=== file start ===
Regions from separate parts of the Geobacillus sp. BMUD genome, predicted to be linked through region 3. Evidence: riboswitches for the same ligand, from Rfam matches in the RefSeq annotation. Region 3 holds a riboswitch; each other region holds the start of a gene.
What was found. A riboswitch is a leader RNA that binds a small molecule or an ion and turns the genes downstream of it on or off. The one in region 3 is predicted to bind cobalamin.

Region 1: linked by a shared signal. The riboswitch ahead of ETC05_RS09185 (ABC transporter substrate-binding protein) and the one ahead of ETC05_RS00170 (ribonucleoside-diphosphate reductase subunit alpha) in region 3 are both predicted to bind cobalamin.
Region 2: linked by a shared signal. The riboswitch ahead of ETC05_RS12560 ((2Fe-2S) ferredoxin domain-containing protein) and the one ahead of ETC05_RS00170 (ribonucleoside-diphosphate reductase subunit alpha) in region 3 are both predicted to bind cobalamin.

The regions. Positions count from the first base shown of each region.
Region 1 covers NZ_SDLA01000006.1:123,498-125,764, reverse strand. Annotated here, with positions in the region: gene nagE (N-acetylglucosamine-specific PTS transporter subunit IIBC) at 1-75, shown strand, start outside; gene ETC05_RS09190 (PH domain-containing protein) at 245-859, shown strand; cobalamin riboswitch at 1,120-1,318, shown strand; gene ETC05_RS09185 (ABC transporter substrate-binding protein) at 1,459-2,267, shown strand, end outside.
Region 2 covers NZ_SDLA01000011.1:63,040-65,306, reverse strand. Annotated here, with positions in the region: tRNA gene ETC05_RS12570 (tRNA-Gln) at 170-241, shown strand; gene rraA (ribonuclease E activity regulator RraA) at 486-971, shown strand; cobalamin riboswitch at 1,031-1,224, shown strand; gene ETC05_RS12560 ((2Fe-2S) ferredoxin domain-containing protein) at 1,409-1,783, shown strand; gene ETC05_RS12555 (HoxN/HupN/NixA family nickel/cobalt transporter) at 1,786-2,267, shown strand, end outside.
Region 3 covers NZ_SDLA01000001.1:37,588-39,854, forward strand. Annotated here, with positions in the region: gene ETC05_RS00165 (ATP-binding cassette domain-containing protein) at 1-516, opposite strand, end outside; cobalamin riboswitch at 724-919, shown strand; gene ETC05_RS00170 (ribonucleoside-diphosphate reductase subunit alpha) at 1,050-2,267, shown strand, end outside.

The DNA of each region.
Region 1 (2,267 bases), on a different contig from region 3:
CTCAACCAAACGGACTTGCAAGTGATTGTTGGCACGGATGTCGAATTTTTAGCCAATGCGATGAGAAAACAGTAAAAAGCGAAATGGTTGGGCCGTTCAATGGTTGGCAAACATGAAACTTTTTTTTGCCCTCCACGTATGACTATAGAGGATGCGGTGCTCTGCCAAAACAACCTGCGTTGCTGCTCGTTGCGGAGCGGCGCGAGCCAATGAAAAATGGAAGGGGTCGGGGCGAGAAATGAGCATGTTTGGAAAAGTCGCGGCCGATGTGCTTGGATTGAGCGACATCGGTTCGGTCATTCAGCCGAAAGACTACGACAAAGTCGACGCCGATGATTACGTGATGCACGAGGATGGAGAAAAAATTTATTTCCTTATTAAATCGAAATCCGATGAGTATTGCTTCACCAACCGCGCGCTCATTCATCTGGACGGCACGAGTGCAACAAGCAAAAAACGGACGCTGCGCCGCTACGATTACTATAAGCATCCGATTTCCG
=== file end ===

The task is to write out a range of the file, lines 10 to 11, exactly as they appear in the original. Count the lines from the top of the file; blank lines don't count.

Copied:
Region 1 (2,267 bases), on a different contig from region 3:
CTCAACCAAACGGACTTGCAAGTGATTGTTGGCACGGATGTCGAATTTTTAGCCAATGCGATGAGAAAACAGTAAAAAGCGAAATGGTTGGGCCGTTCAATGGTTGGCAAACATGAAACTTTTTTTTGCCCTCCACGTATGACTATAGAGGATGCGGTGCTCTGCCAAAACAACCTGCGTTGCTGCTCGTTGCGGAGCGGCGCGAGCCAATGAAAAATGGAAGGGGTCGGGGCGAGAAATGAGCATGTTTGGAAAAGTCGCGGCCGATGTGCTTGGATTGAGCGACATCGGTTCGGTCATTCAGCCGAAAGACTACGACAAAGTCGACGCCGATGATTACGTGATGCACGAGGATGGAGAAAAAATTTATTTCCTTATTAAATCGAAATCCGATGAGTATTGCTTCACCAACCGCGCGCTCATTCATCTGGACGGCACGAGTGCAACAAGCAAAAAACGGACGCTGCGCCGCTACGATTACTATAAGCATCCGATTTCCG